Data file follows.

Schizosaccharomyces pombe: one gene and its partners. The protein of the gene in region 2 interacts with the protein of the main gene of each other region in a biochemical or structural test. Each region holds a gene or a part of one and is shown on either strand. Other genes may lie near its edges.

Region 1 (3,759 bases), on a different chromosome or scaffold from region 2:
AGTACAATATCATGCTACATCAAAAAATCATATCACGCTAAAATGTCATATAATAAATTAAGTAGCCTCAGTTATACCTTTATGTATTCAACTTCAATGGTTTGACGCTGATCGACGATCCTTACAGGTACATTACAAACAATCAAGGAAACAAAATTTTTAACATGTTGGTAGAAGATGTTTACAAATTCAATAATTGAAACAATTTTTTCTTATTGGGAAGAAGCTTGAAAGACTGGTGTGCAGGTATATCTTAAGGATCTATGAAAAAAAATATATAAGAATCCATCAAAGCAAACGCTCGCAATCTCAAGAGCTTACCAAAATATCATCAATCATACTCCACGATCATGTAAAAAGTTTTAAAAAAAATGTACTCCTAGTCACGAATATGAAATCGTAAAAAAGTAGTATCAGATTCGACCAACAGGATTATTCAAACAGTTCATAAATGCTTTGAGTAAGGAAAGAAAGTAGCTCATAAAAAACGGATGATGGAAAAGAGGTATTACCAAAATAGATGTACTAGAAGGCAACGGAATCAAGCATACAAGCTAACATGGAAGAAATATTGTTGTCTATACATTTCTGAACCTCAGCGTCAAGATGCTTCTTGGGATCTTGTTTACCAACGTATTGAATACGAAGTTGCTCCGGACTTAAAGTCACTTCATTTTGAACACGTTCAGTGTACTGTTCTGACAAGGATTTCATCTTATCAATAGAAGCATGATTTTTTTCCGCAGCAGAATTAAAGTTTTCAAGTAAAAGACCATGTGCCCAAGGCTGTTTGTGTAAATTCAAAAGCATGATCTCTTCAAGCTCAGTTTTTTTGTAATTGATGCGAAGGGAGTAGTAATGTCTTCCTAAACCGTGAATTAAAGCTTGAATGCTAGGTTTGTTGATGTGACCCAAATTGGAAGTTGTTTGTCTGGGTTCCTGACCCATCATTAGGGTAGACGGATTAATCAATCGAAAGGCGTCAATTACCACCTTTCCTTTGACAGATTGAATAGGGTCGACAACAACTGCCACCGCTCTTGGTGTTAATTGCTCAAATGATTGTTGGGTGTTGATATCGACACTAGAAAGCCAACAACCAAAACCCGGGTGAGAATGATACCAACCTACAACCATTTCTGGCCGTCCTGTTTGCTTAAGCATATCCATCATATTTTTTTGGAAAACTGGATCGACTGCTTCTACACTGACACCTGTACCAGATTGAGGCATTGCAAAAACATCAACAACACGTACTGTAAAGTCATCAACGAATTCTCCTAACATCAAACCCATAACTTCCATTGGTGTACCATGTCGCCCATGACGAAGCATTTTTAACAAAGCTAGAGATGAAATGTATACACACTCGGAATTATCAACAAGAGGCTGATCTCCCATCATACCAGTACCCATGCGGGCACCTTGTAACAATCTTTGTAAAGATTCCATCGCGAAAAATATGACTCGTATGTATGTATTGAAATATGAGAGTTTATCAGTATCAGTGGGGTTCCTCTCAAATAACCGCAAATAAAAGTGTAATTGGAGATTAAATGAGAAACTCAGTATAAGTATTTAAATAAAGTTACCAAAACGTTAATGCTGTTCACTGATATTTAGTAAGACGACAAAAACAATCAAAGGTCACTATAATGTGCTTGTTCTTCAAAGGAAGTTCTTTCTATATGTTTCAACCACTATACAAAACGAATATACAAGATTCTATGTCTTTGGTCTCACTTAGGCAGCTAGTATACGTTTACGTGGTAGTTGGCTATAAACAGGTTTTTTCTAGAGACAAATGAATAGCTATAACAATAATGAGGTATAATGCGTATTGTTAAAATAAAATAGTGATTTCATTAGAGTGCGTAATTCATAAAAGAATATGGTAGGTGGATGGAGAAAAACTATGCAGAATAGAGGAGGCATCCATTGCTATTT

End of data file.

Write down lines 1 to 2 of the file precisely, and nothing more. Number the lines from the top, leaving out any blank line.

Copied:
Schizosaccharomyces pombe: one gene and its partners. The protein of the gene in region 2 interacts with the protein of the main gene of each other region in a biochemical or structural test. Each region holds a gene or a part of one and is shown on either strand. Other genes may lie near its edges.

Region 1 (3,759 bases), on a different chromosome or scaffold from region 2: